“OK, then how about closing two fire stations, planning to demolish Greasby library and community centre, then giving our Labour candidate the credit for stopping the plans while blaming it all on the government!?”
*cheers all round*
“Right, any other business?”
*there’s always one*
“But if we give our candidate the credit for stopping the fire station being built in Greasby where will the new fire station go instead?”
*everone looks confused*
“Name one Conservative councillor you dislike comrades!”
“Chris Blakeley, he works for Esther McVey.”
“OK, comrades, Saughall Massie it is then!”
“What do you *expletive deleted* mean the Labour Chair of the Planning Committee voted to refuse the planning application for a fire station at Saughall Massie?”
“Err, well, she did!”
“Well, get Cllr Phil *expletive deleted* Davies to change the *expletive deleted* Chair of the *expletive deleted* Planning Committee before it gets decided again then!”
“Err, well that’s not up to Cllr Phil Davies, it’s a vote of the Labour Group of councillors each year and then of all Wirral Council councillors.”
“*expletive deleted* democracy! Aren’t we the *expletive deleted* Labour Party?”
“Yes, but that doesn’t mean we should act like it’s a dictatorship!”
“Well we *expletive deleted* don’t have any scheduled elections (apart from in Claughton) this year of councillors to Wirral Council, so why not?”
“Because it would harm the Labour Party. I thought we were supposed to be on the side of the ordinary people?”
“Not when we *expletive deleted* have a chance to blame our own decisions on the government!!!”
If you click on any of the buttons below, you’ll be doing me a favour by sharing this article with other people.
7 thoughts on “The Hitchhikers Guide to the Saughall Massie Fire Station Part 1”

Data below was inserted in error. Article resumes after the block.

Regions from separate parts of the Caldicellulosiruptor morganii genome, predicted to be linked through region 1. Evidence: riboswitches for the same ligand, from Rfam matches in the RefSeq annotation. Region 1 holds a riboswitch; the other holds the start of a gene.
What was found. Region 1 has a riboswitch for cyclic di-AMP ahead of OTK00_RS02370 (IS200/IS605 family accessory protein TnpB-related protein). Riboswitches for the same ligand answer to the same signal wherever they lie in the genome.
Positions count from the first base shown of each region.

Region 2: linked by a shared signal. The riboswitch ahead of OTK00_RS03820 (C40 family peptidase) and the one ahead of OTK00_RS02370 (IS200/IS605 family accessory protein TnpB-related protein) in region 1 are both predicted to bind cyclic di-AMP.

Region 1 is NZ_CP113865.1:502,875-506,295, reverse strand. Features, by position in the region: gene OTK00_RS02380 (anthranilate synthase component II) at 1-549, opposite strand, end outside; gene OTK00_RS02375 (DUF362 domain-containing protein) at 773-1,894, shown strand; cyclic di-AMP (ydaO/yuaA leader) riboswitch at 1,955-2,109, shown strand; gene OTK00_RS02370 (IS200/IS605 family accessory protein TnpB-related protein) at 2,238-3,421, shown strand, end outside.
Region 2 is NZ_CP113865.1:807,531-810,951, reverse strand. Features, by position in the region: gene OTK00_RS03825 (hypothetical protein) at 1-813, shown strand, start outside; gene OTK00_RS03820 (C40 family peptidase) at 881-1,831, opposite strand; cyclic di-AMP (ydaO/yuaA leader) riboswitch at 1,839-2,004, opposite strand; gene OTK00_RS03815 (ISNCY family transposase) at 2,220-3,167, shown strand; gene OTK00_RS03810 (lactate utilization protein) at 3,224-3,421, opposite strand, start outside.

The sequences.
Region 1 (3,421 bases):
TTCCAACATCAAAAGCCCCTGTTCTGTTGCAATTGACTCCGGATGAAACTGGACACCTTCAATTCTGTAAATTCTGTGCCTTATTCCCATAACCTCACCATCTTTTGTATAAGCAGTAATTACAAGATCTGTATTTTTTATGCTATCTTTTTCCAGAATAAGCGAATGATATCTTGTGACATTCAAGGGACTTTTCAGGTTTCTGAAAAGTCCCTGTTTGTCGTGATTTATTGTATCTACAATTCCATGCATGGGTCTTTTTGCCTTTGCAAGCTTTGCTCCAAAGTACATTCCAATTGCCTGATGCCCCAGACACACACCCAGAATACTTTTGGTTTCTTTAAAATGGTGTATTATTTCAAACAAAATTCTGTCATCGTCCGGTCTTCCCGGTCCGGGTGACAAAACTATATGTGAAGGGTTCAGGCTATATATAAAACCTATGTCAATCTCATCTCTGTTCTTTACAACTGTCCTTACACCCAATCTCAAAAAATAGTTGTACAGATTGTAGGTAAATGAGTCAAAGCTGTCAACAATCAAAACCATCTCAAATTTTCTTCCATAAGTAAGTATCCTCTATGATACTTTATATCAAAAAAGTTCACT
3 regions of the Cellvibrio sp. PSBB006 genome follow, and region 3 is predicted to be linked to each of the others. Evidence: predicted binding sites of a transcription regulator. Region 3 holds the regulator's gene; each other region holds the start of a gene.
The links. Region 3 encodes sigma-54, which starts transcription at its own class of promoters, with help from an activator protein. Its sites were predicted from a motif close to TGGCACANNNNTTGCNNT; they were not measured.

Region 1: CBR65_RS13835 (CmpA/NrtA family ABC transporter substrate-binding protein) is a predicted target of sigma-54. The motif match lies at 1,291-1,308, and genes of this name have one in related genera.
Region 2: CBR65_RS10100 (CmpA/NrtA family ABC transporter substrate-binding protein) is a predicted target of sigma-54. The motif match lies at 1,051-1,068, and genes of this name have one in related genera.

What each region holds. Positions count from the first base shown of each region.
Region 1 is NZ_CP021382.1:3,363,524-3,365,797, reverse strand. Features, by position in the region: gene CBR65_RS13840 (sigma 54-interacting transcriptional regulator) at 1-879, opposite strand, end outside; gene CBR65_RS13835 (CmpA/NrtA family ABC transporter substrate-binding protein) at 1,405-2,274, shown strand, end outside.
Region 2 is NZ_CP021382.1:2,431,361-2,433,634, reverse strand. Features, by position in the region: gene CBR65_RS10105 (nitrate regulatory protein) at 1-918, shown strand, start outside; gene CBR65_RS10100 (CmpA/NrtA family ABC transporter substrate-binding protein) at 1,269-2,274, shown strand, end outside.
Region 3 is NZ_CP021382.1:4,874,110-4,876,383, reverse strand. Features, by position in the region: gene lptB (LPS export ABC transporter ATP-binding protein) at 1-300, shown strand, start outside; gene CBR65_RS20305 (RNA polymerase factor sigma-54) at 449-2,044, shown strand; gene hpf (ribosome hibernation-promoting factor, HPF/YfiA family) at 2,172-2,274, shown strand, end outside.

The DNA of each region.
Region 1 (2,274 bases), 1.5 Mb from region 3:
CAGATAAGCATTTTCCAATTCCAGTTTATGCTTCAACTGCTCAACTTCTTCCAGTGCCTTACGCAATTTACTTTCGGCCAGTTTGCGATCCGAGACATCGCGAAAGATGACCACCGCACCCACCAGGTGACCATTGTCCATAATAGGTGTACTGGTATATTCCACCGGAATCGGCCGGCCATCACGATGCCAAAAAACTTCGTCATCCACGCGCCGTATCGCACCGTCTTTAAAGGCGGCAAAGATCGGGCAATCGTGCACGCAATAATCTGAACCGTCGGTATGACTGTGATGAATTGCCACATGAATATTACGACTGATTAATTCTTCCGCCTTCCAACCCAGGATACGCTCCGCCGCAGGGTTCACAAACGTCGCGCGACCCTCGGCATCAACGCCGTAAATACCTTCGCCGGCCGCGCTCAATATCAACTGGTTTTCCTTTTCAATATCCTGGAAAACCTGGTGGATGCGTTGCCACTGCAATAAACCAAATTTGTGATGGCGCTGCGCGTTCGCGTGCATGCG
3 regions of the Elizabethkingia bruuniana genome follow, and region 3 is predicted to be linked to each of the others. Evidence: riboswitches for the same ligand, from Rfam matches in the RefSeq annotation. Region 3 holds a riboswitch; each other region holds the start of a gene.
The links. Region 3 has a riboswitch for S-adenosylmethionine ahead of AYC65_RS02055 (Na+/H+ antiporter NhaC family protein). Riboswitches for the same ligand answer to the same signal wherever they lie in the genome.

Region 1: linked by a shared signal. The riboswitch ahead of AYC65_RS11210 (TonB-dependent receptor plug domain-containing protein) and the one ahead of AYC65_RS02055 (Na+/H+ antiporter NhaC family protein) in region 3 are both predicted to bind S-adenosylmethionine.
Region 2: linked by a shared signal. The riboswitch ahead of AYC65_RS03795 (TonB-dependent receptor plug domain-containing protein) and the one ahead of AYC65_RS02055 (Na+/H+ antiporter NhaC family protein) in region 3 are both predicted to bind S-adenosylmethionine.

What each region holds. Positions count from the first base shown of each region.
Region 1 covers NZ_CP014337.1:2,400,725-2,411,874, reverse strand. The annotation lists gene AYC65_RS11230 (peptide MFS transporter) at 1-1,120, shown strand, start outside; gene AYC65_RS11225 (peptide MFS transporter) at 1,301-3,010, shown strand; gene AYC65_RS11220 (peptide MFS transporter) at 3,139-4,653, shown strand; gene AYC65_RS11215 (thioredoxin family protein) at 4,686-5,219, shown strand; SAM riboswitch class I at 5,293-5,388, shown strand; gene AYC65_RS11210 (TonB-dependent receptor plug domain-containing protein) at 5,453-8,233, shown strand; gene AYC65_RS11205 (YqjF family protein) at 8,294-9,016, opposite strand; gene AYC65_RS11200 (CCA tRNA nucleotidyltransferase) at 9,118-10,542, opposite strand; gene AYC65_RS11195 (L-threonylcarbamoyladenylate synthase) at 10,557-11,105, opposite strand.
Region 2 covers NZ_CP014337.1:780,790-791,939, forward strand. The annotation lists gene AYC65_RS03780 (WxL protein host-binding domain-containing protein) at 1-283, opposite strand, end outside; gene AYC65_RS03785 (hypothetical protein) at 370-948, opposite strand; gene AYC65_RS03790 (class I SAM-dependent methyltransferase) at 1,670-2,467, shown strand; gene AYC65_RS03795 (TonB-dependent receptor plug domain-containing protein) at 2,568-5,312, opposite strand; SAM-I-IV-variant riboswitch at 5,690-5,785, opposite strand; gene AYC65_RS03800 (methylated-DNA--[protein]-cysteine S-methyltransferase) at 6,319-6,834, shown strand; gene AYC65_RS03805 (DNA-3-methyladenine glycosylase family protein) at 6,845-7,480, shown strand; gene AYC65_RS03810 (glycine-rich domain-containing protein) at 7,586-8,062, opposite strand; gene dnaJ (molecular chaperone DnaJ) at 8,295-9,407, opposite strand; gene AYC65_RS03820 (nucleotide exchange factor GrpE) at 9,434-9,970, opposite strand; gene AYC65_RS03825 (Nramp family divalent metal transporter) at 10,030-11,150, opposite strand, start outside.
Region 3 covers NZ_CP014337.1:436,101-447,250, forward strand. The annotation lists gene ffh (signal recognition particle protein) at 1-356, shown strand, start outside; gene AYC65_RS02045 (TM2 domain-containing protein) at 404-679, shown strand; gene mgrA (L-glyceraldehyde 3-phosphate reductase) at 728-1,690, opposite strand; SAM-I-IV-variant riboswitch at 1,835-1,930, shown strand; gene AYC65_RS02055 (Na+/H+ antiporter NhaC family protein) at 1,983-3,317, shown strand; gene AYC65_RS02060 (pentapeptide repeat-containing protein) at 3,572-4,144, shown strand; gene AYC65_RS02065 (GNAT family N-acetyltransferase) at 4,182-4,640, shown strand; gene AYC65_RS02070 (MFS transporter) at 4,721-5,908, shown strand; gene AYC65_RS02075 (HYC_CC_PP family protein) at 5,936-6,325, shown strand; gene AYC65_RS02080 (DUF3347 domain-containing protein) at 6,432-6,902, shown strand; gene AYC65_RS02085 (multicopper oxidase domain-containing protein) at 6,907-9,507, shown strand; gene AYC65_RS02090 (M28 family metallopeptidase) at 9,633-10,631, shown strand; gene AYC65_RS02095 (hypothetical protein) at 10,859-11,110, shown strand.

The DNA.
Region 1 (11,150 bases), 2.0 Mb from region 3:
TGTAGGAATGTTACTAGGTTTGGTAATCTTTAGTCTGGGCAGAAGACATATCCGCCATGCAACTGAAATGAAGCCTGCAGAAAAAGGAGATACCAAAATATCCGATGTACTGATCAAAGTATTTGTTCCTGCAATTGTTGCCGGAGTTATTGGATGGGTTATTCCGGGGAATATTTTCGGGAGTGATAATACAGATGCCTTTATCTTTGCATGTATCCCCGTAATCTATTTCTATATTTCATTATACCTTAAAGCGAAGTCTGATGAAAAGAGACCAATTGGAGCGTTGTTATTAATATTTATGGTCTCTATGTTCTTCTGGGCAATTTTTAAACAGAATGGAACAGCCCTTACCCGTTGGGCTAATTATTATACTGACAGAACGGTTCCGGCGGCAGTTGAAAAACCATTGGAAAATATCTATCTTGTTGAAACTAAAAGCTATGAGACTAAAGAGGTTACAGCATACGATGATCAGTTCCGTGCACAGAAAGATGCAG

Reading Frank Fields colmum in the Weekly rag the other day, he was going on about the Hive thats going to open soon, for kids to do homework and sports etc, i understand this building cost £6 million to build, no idear who is going to staff it and will they get paid, but whats is the cost of running this building for electric and gas bills etc and any repairs over the course of a year, for a place that is only going to be open a few hours a days, just bloody waste of money in my book which could have gone to keeping the two fire stations open and saved taxpayers money having all these silly council meeting about building the new station in Saugal Massie
The Hive doesn’t officially open until next month.
So the running costs (although there will be estimated costs of what it will cost) won’t be known until it’s been up and running for a while.
Moving to the two fire stations at West Kirby and Upton the savings were anticipated at £883,000 a year (but only when West Kirby and Upton close), but at an estimated cost of around £4 million of a new fire station (if there was trouble selling West Kirby and Upton this would be nearer an estimate £4.5 million).